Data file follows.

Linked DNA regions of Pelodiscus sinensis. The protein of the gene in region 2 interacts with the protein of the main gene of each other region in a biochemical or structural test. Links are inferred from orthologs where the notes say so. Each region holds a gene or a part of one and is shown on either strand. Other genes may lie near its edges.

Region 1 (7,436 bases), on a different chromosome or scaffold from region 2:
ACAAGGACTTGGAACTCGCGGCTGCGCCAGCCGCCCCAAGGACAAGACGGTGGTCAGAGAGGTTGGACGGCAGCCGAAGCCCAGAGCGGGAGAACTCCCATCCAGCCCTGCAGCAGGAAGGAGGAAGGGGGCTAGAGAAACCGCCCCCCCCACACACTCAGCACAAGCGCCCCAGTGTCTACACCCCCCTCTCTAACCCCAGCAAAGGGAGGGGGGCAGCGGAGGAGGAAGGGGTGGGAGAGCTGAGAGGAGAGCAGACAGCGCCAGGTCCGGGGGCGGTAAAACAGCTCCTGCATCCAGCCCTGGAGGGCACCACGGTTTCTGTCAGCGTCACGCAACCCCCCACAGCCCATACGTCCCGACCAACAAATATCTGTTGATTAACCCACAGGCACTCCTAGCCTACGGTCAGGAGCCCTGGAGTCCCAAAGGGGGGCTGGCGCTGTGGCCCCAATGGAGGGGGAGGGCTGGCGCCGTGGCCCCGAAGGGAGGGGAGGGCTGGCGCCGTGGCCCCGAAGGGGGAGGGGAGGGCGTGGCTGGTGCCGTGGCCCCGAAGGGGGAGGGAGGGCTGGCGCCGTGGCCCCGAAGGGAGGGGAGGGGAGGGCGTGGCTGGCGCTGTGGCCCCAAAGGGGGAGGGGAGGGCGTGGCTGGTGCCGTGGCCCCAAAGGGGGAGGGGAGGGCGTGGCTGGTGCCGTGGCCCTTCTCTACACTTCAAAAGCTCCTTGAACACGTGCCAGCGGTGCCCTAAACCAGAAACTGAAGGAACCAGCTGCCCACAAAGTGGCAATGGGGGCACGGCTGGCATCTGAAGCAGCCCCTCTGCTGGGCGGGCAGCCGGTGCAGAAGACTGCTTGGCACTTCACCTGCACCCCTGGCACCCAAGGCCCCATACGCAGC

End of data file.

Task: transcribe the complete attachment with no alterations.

Linked DNA regions of Pelodiscus sinensis. The protein of the gene in region 2 interacts with the protein of the main gene of each other region in a biochemical or structural test. Links are inferred from orthologs where the notes say so. Each region holds a gene or a part of one and is shown on either strand. Other genes may lie near its edges.

Region 1 (7,436 bases), on a different chromosome or scaffold from region 2:
ACAAGGACTTGGAACTCGCGGCTGCGCCAGCCGCCCCAAGGACAAGACGGTGGTCAGAGAGGTTGGACGGCAGCCGAAGCCCAGAGCGGGAGAACTCCCATCCAGCCCTGCAGCAGGAAGGAGGAAGGGGGCTAGAGAAACCGCCCCCCCCACACACTCAGCACAAGCGCCCCAGTGTCTACACCCCCCTCTCTAACCCCAGCAAAGGGAGGGGGGCAGCGGAGGAGGAAGGGGTGGGAGAGCTGAGAGGAGAGCAGACAGCGCCAGGTCCGGGGGCGGTAAAACAGCTCCTGCATCCAGCCCTGGAGGGCACCACGGTTTCTGTCAGCGTCACGCAACCCCCCACAGCCCATACGTCCCGACCAACAAATATCTGTTGATTAACCCACAGGCACTCCTAGCCTACGGTCAGGAGCCCTGGAGTCCCAAAGGGGGGCTGGCGCTGTGGCCCCAATGGAGGGGGAGGGCTGGCGCCGTGGCCCCGAAGGGAGGGGAGGGCTGGCGCCGTGGCCCCGAAGGGGGAGGGGAGGGCGTGGCTGGTGCCGTGGCCCCGAAGGGGGAGGGAGGGCTGGCGCCGTGGCCCCGAAGGGAGGGGAGGGGAGGGCGTGGCTGGCGCTGTGGCCCCAAAGGGGGAGGGGAGGGCGTGGCTGGTGCCGTGGCCCCAAAGGGGGAGGGGAGGGCGTGGCTGGTGCCGTGGCCCTTCTCTACACTTCAAAAGCTCCTTGAACACGTGCCAGCGGTGCCCTAAACCAGAAACTGAAGGAACCAGCTGCCCACAAAGTGGCAATGGGGGCACGGCTGGCATCTGAAGCAGCCCCTCTGCTGGGCGGGCAGCCGGTGCAGAAGACTGCTTGGCACTTCACCTGCACCCCTGGCACCCAAGGCCCCATACGCAGC